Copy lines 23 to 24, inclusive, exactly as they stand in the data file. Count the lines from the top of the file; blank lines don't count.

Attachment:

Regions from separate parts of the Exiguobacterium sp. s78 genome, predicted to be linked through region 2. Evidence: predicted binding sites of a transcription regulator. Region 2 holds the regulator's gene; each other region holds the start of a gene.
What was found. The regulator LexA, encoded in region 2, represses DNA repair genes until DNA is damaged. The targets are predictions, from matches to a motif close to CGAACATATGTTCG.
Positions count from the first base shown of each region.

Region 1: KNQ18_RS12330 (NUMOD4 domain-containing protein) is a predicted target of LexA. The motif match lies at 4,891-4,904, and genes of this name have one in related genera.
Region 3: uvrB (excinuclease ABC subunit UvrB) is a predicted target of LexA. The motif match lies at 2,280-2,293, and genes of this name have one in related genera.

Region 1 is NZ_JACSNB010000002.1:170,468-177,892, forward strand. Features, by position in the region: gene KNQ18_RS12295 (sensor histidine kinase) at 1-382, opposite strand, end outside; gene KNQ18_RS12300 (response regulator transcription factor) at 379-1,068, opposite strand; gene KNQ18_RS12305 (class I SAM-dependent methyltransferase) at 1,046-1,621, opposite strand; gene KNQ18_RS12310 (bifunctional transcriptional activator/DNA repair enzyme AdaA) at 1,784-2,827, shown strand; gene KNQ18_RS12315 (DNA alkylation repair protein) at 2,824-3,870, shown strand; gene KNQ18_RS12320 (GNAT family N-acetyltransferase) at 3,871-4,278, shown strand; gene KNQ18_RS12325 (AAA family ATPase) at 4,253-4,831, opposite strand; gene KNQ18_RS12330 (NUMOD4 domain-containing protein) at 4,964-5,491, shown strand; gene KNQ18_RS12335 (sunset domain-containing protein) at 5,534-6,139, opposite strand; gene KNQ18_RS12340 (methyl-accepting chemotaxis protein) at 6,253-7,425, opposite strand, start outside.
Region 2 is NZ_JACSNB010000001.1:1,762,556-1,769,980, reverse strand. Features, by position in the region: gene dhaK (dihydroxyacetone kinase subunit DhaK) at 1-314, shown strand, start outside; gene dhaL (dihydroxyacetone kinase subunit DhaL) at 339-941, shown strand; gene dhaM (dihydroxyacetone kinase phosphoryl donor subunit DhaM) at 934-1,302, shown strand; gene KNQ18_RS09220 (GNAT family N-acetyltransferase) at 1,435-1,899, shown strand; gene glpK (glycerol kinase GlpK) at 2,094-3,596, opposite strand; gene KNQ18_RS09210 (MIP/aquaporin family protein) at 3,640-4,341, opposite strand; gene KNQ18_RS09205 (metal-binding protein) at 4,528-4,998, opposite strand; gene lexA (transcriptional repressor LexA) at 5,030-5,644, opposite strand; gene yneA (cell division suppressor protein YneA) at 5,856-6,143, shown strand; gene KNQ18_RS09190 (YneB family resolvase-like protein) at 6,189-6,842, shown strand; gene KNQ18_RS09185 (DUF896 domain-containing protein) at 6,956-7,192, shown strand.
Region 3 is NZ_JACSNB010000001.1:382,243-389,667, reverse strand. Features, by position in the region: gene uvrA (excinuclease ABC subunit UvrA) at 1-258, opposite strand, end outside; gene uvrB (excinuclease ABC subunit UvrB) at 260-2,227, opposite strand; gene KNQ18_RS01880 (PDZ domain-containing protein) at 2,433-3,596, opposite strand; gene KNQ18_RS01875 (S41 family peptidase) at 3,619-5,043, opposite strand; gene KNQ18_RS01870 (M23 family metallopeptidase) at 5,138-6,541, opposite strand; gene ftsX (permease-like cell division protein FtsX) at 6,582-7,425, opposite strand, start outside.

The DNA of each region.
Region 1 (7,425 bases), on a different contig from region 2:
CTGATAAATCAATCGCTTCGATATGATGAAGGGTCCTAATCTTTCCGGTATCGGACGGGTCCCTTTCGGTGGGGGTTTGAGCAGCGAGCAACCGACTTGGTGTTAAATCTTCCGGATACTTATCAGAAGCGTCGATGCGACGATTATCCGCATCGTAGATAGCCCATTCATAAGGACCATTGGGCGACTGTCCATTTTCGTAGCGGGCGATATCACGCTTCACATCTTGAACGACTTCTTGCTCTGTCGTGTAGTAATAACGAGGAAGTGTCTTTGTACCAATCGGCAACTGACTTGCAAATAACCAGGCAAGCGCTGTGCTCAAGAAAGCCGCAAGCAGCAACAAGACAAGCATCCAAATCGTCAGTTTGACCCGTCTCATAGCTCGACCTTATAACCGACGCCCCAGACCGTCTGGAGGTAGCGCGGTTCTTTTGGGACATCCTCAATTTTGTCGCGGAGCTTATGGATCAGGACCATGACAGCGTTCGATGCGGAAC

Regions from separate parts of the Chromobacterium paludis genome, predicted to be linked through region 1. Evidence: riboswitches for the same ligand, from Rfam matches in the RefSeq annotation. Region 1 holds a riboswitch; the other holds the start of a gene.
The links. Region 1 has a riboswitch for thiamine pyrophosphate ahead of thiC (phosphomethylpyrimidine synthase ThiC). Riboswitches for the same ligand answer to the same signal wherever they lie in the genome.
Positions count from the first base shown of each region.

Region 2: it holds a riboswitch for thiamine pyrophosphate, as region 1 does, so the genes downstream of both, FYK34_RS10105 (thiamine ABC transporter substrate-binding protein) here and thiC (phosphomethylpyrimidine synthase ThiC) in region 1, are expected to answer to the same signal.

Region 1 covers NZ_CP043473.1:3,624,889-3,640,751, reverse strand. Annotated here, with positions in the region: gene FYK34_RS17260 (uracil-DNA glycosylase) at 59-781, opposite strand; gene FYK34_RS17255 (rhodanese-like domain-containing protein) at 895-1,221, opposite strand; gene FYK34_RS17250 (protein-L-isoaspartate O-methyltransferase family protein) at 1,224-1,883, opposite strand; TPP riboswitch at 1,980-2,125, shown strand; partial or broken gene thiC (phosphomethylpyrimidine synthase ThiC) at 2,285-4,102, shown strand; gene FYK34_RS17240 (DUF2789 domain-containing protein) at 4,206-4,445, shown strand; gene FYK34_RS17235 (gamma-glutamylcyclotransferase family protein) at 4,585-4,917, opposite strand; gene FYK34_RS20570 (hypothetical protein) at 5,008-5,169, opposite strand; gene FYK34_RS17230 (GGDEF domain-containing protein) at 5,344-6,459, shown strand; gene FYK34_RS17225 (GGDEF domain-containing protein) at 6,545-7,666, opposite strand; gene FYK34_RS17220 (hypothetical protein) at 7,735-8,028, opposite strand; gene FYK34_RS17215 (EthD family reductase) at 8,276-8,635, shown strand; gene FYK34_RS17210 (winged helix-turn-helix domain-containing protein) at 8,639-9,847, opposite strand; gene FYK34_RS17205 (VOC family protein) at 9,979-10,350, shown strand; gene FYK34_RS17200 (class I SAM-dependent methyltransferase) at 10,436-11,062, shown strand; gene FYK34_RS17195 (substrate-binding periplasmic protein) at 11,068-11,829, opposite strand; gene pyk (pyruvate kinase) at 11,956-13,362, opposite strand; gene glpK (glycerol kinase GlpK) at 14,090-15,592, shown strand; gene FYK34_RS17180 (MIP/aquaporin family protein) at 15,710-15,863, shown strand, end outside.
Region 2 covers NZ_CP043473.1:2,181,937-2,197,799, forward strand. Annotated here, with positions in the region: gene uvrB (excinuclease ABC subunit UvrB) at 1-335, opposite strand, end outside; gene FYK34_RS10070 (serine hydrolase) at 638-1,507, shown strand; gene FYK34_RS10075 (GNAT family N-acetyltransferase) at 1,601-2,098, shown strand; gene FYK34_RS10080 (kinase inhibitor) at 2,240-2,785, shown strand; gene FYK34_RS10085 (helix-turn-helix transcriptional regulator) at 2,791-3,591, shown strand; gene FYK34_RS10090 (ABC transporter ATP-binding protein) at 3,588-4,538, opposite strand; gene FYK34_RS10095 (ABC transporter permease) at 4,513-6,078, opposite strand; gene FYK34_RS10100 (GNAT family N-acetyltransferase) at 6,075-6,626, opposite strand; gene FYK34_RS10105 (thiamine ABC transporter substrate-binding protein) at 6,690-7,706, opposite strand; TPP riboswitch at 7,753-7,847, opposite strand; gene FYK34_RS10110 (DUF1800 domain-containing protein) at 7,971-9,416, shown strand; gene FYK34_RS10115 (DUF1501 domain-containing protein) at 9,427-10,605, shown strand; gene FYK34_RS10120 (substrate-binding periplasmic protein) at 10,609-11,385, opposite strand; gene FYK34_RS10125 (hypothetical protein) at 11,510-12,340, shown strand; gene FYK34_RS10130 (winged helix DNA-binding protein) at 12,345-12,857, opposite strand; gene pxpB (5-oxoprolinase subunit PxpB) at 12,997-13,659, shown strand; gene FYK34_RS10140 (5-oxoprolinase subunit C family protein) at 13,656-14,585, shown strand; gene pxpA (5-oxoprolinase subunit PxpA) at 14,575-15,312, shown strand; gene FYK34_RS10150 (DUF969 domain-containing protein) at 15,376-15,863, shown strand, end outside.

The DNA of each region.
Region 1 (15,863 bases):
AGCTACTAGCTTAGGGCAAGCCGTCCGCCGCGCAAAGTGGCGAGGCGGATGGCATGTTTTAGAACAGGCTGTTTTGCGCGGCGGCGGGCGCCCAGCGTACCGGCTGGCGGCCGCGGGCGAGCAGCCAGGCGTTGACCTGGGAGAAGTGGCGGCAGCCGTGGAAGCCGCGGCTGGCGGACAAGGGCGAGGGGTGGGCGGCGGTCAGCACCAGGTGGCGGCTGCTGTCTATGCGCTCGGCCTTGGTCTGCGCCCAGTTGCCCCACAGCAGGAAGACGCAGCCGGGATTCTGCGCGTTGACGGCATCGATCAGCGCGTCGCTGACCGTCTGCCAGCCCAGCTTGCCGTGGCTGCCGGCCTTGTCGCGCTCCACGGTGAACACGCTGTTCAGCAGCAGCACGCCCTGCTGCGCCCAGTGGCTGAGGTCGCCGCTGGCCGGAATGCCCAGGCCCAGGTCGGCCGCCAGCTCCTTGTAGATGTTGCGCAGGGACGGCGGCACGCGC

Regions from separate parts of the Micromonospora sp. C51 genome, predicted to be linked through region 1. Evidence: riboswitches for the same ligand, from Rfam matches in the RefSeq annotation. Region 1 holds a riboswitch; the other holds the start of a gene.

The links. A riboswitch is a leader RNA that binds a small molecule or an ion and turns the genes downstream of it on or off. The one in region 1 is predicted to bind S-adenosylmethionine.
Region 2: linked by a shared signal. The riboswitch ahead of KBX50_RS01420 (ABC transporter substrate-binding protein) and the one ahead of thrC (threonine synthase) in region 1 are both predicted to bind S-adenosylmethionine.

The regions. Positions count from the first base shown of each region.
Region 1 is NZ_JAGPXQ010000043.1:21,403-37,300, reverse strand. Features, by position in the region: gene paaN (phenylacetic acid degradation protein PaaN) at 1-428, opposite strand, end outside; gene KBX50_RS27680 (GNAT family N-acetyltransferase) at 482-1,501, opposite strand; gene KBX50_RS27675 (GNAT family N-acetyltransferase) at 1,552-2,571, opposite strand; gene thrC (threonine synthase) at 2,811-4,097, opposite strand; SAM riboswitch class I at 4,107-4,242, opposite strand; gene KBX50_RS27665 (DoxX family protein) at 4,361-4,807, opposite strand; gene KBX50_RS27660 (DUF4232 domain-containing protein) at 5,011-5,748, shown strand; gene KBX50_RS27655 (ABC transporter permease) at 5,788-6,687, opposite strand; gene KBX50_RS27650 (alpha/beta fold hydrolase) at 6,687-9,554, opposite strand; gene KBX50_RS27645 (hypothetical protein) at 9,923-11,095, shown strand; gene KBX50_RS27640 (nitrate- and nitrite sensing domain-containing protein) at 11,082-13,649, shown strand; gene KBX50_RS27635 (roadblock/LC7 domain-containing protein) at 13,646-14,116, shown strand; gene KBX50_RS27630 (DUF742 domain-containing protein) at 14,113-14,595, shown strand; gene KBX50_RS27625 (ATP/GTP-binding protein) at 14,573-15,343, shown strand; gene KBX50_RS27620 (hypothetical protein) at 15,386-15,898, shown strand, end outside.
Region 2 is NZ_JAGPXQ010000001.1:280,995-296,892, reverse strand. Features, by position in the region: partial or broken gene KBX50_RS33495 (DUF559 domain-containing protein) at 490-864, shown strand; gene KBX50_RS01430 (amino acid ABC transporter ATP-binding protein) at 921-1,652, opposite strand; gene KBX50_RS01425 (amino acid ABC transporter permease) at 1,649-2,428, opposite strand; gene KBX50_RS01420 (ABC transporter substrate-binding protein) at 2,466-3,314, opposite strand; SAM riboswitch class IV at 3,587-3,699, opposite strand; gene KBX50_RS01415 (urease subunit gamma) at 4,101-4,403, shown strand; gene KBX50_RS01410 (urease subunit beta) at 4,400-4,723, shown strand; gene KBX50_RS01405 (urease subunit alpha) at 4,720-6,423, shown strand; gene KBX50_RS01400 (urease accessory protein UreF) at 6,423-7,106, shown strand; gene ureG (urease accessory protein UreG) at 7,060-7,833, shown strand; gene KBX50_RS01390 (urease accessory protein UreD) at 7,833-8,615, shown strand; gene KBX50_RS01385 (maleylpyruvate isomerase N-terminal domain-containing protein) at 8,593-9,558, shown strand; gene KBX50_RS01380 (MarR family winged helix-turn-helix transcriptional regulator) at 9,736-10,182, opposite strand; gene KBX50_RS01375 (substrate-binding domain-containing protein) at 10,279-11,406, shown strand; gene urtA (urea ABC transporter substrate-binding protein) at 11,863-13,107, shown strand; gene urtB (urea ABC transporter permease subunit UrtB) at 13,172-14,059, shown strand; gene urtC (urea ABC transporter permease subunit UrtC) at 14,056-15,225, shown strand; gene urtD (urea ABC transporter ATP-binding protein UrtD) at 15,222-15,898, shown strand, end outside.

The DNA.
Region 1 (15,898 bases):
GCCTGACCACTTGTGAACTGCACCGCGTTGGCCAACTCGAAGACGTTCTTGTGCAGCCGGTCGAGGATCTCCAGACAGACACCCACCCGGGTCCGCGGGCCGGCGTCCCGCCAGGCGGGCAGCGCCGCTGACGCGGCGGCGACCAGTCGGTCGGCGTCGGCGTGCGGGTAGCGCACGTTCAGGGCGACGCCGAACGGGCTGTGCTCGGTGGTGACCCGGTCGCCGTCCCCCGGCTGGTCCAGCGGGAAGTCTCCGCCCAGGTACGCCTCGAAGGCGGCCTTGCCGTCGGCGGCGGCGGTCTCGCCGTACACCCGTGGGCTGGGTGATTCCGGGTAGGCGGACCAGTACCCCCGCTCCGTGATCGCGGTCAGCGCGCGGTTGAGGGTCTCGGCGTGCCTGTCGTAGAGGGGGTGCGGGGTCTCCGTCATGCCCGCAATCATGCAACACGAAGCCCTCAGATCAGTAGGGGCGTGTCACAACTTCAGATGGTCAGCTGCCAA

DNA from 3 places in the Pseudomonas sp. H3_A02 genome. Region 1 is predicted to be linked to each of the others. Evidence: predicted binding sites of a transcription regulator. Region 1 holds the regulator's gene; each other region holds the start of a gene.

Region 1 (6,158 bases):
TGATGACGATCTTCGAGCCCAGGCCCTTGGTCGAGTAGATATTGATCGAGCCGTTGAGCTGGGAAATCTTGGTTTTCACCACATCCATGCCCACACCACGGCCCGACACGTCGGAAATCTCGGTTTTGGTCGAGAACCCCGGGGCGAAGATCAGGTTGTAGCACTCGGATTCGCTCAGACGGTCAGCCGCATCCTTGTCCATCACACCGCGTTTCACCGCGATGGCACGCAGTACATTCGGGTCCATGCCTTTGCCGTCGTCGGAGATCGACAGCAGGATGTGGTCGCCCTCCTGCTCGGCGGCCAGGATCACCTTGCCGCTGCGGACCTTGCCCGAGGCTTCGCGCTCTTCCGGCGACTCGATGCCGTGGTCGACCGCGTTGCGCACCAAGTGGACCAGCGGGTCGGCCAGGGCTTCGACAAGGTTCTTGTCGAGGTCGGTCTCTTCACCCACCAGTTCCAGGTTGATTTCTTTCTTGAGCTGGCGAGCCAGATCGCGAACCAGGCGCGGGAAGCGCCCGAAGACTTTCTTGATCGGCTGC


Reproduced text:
Region 2: linked by a shared signal. The riboswitch ahead of KBX50_RS01420 (ABC transporter substrate-binding protein) and the one ahead of thrC (threonine synthase) in region 1 are both predicted to bind S-adenosylmethionine.

The regions. Positions count from the first base shown of each region.